273 points, ranked by 12 out of 12 voters; highest ranked by Jason Greenhouse at No. 5
Jason Greenhouse: We start off with a video package telling the history of these two along with their stables, DX and the Nation of Domination. After a 2 out of 3 falls match that ended in a draw at Fully Loaded and several run-ins during each others matches, HHH challenges Rock to a ladder match for the Rock’s IC title at SummerSlam.
Triple H is out first as he is escorted by the neon green dress Chyna. The DX band plays Hunter to the ring. The Rock is out next along with his fellow Nation member, Mark Henry. Rock looks very focused and determined. Before hitting the ring he climbs the ladder set up in the aisle and gets some great heat from the MSG crowd. Both men watch the IC title rise above the ring and we’re off with a quick brawl. Rock goes for an early Rock Bottom, but Hunter counters. Hunter goes for the Pedigree, but Rock back drops him to the outside. Rock heads for the ladder in the aisle, but Hunter catches him and brings Rock back in the ring. Triple H goes for the ladder this time, but Rock stops him. A “Rocky Sucks” chant can be heard from the MSG crowd. The Rock grabs the ladder, but his stopped by Hunter. Rock counters, down goes Hunter and Rock brings the ladder into the ring. Rock begins to climb the ladder as Triple H climbs the top rope. Hunter jumps off the ropes, both Rock and the ladder falls, but the ladder lands on Hunter. Both men are selling very well at this point.
Hunter gets up first and climbs the ladder, but is knocked off by Rocky. At this point, Rock begins working on Hunter’s injured knee. Jim Ross explains that Hunter’s knee is heavily taped and has a brace on it from an attack during Sunday Night Heat earlier that evening. Rock rams Hunter’s knee into the ladder, followed by trapping Triple H’s leg in the ladder and smashing it. Rock grabs a chair and smashed the ladder with it. Great selling by Hunter and great heat from the crowd for Rocky. Rock rams Hunter’s leg into the ring post, followed by smashing the ladder into his leg. Rock begins to climb the ladder as the ref checks on Hunter. He makes his way back in the ring and shoves Rock off the ladder. Both men are down.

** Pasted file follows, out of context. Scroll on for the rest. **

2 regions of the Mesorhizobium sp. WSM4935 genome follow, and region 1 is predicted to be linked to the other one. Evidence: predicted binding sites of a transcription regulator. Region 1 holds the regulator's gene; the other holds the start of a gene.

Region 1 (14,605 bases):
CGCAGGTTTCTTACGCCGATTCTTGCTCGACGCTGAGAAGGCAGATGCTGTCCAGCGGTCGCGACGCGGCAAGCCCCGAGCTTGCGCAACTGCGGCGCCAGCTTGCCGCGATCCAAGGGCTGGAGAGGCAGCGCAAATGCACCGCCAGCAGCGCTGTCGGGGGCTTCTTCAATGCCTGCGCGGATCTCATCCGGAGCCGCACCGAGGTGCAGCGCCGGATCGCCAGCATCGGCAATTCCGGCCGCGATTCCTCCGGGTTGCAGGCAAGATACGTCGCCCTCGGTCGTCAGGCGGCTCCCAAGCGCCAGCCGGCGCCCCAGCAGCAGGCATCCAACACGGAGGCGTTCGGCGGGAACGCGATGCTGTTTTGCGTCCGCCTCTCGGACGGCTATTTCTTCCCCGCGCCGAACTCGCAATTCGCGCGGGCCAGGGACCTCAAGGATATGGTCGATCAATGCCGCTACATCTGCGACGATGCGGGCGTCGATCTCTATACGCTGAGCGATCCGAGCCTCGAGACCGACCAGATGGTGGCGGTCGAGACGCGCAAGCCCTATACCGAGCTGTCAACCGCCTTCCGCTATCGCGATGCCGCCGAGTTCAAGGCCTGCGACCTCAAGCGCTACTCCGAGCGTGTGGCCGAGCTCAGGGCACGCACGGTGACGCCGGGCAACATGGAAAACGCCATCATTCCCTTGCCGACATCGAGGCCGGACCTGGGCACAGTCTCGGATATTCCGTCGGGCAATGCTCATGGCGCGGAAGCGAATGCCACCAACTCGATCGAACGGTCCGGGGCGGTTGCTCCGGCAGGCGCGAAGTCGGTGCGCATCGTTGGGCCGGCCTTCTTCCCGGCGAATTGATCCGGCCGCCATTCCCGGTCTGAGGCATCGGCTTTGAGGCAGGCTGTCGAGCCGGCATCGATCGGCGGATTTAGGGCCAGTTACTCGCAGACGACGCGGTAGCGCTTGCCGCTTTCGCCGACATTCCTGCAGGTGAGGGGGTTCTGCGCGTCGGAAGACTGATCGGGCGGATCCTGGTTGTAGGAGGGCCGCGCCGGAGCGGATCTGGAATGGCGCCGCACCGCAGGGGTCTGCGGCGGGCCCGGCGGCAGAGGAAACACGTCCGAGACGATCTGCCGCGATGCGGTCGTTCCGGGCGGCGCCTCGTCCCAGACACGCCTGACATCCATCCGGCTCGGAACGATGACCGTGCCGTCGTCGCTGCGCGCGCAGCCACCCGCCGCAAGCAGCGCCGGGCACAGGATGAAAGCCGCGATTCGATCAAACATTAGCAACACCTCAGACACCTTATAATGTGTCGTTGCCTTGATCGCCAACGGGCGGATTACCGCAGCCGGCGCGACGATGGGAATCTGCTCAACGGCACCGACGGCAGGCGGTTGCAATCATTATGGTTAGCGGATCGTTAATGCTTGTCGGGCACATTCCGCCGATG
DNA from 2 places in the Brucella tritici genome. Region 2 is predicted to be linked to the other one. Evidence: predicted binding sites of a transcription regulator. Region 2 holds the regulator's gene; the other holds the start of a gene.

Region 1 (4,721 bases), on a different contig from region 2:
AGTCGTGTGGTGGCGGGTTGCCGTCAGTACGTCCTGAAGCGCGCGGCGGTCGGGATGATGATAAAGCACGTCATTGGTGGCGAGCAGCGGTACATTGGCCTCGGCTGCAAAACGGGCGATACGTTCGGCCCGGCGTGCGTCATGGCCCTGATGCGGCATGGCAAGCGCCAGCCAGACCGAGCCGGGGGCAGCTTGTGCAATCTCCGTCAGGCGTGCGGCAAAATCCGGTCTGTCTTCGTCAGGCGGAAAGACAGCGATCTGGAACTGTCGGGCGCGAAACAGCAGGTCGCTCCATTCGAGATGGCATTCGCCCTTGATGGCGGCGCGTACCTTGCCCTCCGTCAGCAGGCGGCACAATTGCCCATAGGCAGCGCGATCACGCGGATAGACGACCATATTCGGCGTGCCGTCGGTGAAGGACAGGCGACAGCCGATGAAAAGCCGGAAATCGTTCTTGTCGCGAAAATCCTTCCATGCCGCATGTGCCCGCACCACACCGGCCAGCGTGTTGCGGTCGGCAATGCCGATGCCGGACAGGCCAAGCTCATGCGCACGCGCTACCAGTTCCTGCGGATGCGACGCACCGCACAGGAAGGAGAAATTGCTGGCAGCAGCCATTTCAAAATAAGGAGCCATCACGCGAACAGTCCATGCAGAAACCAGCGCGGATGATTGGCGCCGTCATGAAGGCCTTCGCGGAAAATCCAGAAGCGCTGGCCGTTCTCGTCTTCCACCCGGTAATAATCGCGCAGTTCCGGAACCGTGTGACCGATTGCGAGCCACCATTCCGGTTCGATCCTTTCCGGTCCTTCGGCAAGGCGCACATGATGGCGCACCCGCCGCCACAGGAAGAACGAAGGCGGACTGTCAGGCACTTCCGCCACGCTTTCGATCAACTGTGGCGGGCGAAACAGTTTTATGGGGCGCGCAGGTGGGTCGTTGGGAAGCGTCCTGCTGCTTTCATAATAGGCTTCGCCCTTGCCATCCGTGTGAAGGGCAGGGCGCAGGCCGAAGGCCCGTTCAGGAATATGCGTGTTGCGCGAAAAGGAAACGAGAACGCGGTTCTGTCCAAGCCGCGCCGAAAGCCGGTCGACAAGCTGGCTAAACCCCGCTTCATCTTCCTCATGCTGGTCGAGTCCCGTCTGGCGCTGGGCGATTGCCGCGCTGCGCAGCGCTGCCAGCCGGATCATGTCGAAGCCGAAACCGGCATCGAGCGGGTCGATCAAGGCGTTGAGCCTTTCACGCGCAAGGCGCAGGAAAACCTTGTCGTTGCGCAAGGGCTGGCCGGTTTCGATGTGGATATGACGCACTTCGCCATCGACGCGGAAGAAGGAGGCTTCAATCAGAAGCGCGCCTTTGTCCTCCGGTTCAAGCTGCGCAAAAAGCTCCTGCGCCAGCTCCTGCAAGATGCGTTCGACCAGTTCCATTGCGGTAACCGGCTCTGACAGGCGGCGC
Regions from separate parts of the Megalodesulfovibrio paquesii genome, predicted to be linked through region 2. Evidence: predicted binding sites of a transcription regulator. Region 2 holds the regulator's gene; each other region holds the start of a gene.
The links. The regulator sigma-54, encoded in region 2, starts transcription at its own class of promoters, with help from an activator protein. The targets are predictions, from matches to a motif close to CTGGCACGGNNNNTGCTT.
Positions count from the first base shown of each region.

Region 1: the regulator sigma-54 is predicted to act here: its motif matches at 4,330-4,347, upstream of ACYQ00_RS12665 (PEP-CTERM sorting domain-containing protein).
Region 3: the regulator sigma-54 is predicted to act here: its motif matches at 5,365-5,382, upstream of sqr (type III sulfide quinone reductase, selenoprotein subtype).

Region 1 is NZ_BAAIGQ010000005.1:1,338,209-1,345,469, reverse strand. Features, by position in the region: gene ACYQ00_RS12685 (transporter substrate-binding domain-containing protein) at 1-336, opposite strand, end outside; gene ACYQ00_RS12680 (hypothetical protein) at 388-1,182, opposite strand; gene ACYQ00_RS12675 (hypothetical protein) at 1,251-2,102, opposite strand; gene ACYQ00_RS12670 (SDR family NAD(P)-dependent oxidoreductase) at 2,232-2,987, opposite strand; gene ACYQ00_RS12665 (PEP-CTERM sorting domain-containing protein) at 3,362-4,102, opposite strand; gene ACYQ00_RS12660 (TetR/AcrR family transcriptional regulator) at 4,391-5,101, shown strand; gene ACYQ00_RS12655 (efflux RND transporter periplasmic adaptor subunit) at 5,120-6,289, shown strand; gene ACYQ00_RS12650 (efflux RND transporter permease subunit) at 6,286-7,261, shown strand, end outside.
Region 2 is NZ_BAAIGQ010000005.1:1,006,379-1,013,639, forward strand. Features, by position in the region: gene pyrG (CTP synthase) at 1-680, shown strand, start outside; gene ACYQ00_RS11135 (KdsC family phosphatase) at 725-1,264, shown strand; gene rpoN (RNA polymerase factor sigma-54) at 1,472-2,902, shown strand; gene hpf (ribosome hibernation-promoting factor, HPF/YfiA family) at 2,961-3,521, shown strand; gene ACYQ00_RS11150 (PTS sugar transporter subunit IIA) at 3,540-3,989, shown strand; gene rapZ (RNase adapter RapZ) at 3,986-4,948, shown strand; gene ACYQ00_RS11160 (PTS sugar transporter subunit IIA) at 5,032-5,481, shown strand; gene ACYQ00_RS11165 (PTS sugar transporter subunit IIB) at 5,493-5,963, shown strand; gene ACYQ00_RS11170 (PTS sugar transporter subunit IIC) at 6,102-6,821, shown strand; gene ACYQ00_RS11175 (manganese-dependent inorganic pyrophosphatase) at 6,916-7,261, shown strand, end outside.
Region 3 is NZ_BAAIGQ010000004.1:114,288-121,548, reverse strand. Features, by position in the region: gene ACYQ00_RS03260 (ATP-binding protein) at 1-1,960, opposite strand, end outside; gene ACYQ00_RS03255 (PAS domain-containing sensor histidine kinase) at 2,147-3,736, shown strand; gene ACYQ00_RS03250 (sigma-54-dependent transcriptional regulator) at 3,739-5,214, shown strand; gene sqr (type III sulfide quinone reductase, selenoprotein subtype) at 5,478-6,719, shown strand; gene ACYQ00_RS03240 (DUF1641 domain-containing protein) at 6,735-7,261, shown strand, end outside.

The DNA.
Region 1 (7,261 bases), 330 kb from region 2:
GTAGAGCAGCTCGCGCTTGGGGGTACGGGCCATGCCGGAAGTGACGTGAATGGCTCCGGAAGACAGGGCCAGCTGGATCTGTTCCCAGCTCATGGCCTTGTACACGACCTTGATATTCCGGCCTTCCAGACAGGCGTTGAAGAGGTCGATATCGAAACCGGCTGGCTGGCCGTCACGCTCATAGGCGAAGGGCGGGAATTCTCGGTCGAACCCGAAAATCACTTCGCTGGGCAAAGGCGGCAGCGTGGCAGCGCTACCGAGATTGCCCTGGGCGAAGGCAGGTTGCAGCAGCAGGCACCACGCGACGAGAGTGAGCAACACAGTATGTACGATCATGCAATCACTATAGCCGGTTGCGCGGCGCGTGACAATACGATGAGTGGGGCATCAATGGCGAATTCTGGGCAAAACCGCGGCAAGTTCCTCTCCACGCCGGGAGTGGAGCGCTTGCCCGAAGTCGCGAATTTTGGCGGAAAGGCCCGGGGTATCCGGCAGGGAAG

Hunter is up first and throws Rocky to the outside. He leans the ladder on the guard rail at ringside. Rock counters and slingshots Hunter into the ladder. Hunter begins crawling up the aisle in pain and Rock follows him. A brawl breaks out in the aisle. Hunter goes for a pedigree, but Rock counters and backdrops him on the ladder. Rock grabs the ladder and heads back in the ring. Chyna goes over to check on her man, who looks to be in a lot of pain. At this point, Mark Henry grabs a second ladder from under the ring and slides it inside. Rock begins to climb one of the ladders as Hunter gets up and hits Henry a few times on the outside. He makes his way back in the ring, but Henry grabs his leg. Chyna attacks Mark from behind allowing Hunter to make his way back inside. He knocks the ladder over that Rock was climbing.